(Asahi: December 15, 2015 – p. 2)
Japan has already set targets to cut greenhouse gas emissions by 26% from fiscal 2013 levels in fiscal 2030 and achieve an 80% reduction in 2050 from 2013. The government wants to complete plans for implementing emissions reduction measures before it hosts a summit meeting among the leaders of G7 nations in the Ise-Shima region in May, but it must clear many hurdles to come up with effective measures.
To achieve the 26% reduction goal, the government envisages having over 20% of all power generated come from nuclear power plants. But this is becoming a real challenge, as it means a number of nuclear power plants will need to be in operation for longer than 40 years, the legal limit for the operation of nuclear plants as a general rule. It also remains to be seen when offline reactors will be able to resume operations.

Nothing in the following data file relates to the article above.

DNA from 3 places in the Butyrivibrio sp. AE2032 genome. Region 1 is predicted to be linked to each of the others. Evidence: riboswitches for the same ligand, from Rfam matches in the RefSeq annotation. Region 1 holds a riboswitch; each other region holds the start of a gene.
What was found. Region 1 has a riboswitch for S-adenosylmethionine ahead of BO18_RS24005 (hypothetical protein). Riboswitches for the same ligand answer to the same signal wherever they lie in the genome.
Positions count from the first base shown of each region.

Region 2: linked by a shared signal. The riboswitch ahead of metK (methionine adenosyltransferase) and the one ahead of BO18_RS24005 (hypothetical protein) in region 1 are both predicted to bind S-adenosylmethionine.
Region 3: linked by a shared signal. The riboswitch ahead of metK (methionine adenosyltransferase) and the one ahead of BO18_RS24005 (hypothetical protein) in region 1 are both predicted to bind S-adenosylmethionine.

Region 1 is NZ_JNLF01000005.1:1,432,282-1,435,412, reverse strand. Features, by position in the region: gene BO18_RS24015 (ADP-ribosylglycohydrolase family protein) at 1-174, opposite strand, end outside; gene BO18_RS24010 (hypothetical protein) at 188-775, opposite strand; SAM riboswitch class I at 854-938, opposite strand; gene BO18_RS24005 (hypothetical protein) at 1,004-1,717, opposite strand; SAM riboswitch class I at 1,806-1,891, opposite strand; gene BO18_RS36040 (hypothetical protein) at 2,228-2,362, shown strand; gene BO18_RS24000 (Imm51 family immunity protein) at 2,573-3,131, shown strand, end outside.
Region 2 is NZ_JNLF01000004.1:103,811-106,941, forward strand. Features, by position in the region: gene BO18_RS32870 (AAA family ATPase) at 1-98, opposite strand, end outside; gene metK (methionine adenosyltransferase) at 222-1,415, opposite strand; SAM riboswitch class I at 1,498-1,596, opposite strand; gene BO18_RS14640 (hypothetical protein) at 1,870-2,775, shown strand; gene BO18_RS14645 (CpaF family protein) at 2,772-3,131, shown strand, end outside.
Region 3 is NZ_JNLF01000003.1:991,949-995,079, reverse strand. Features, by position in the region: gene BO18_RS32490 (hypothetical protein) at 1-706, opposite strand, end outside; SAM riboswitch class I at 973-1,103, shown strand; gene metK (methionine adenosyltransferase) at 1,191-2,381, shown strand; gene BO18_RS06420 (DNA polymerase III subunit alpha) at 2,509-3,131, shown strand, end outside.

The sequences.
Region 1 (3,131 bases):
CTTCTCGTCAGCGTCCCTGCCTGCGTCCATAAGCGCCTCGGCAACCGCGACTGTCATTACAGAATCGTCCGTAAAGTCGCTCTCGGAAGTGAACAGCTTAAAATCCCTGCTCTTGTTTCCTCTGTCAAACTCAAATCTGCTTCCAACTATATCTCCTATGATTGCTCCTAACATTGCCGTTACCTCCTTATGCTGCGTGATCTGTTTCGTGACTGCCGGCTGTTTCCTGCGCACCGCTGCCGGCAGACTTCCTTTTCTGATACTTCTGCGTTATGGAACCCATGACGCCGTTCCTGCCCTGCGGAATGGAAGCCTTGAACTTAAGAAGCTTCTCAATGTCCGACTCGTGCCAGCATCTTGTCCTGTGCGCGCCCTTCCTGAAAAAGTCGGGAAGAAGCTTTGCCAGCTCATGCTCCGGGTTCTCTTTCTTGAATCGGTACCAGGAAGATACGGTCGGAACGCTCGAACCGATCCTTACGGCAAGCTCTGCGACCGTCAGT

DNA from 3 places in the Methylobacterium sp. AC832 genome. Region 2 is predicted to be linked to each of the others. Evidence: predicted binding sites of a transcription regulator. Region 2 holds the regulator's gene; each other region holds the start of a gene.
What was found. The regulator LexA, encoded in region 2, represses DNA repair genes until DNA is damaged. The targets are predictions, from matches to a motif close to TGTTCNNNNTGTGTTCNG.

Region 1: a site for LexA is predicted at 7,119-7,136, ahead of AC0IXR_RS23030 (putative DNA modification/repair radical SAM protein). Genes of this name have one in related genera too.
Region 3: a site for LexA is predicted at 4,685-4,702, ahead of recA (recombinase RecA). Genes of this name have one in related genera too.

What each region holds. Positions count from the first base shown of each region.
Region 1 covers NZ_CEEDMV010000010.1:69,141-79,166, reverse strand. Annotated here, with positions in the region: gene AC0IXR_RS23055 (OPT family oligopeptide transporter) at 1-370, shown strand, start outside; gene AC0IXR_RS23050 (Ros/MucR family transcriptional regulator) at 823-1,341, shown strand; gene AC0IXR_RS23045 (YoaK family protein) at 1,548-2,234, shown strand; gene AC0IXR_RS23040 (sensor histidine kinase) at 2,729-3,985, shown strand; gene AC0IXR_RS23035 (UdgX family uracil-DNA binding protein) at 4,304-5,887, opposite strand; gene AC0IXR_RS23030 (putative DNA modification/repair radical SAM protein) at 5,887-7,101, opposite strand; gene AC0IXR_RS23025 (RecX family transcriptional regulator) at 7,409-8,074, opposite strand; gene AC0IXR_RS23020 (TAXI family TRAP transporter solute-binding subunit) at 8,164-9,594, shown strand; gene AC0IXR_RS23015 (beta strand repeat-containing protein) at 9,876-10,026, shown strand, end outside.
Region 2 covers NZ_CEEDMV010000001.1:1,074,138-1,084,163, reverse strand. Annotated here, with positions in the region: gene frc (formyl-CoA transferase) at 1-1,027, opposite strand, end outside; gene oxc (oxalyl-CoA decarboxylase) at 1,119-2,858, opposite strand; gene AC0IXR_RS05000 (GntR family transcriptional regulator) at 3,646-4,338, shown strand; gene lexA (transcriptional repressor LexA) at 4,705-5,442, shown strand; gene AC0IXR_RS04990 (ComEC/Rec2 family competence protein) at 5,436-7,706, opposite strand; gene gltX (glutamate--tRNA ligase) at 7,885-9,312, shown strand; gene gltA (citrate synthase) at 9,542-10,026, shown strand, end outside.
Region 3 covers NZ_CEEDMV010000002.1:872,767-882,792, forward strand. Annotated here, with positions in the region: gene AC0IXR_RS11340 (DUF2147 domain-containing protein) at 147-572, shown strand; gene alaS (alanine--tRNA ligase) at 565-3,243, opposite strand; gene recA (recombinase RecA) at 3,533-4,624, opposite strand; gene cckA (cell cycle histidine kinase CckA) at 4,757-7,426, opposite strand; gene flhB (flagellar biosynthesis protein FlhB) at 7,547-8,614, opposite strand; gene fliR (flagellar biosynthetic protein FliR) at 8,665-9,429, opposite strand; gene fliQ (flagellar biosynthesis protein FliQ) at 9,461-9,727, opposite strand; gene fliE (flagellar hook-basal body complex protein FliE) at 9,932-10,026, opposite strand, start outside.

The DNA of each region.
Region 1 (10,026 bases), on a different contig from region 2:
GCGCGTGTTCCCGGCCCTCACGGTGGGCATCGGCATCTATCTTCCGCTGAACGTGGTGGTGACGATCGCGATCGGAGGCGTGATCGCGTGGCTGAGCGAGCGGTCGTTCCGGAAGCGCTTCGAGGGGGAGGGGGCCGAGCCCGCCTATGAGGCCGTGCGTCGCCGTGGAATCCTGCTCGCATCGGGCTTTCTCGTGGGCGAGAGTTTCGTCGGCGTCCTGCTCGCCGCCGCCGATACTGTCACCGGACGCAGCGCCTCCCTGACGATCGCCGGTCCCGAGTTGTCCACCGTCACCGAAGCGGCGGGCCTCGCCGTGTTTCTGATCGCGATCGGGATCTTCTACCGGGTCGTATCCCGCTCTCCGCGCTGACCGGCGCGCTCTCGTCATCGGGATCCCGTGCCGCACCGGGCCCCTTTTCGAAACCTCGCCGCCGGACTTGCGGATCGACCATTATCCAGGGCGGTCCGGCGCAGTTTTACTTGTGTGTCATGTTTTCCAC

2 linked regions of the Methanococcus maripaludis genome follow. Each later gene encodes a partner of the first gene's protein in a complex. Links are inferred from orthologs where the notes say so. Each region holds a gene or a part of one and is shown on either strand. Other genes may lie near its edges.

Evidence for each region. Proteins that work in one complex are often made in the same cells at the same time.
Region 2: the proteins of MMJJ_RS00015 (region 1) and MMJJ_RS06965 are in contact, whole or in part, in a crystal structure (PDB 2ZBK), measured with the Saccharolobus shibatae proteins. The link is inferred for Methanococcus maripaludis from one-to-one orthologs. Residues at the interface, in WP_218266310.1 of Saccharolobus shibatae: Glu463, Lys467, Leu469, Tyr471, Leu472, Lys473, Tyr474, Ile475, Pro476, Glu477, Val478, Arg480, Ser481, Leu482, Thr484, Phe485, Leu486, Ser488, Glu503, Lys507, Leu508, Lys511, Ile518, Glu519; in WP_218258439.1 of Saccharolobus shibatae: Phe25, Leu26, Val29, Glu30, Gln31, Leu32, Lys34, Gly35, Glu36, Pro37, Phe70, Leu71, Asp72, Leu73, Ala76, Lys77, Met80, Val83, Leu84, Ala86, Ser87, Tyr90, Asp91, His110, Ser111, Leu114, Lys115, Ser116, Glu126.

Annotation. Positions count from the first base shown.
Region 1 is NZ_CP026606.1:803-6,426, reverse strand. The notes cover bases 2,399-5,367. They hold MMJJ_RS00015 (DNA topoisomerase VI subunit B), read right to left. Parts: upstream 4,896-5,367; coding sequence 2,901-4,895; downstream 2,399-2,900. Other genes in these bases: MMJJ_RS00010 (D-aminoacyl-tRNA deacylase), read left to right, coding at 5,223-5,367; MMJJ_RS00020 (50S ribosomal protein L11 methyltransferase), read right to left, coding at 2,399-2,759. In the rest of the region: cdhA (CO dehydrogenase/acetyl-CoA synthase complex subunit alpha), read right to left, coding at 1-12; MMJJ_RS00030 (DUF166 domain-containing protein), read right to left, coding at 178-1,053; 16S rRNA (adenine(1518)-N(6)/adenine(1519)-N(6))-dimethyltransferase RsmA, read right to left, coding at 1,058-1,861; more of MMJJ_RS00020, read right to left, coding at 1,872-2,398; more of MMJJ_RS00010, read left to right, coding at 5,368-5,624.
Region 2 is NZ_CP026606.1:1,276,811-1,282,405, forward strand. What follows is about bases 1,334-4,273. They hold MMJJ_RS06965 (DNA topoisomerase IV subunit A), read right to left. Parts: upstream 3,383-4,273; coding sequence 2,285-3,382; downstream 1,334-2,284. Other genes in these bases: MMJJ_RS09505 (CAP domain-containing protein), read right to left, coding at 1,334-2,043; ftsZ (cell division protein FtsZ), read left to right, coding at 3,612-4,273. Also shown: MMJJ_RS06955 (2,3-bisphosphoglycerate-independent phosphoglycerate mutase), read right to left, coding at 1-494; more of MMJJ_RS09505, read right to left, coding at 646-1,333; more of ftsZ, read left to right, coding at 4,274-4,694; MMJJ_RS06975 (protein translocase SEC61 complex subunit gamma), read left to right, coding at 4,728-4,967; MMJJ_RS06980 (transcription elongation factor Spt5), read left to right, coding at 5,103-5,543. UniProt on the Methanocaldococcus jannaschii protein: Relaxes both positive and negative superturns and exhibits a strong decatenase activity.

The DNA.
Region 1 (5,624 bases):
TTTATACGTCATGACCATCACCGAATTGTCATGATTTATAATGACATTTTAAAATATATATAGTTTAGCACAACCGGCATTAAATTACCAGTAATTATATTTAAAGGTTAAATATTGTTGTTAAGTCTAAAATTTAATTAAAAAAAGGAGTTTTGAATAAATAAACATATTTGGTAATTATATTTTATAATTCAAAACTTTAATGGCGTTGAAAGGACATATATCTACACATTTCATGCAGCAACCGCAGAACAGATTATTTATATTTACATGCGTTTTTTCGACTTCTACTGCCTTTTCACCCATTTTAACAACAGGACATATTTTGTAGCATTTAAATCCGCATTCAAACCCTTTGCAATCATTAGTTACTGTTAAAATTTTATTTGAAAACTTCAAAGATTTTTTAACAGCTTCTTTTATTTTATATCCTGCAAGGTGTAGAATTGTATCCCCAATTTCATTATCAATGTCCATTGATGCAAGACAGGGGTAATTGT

The government plans to craft strategies on energy and environmental innovation by next spring to promote the use of renewable energy sources and energy-saving technologies.
Meanwhile, businesses and electric utilities are taking the initiative in achieving the reduction target on their own. This has led to a situation in which the government is turning down the companies’ coal-fired power generation plans because they would release more carbon dioxide into the air.
Many other countries are adopting the emissions trading mechanism and stepping up efforts to introduce carbon taxes to combat global warming. Japan has been reluctant to implement these measures because they would “place a burden on companies.”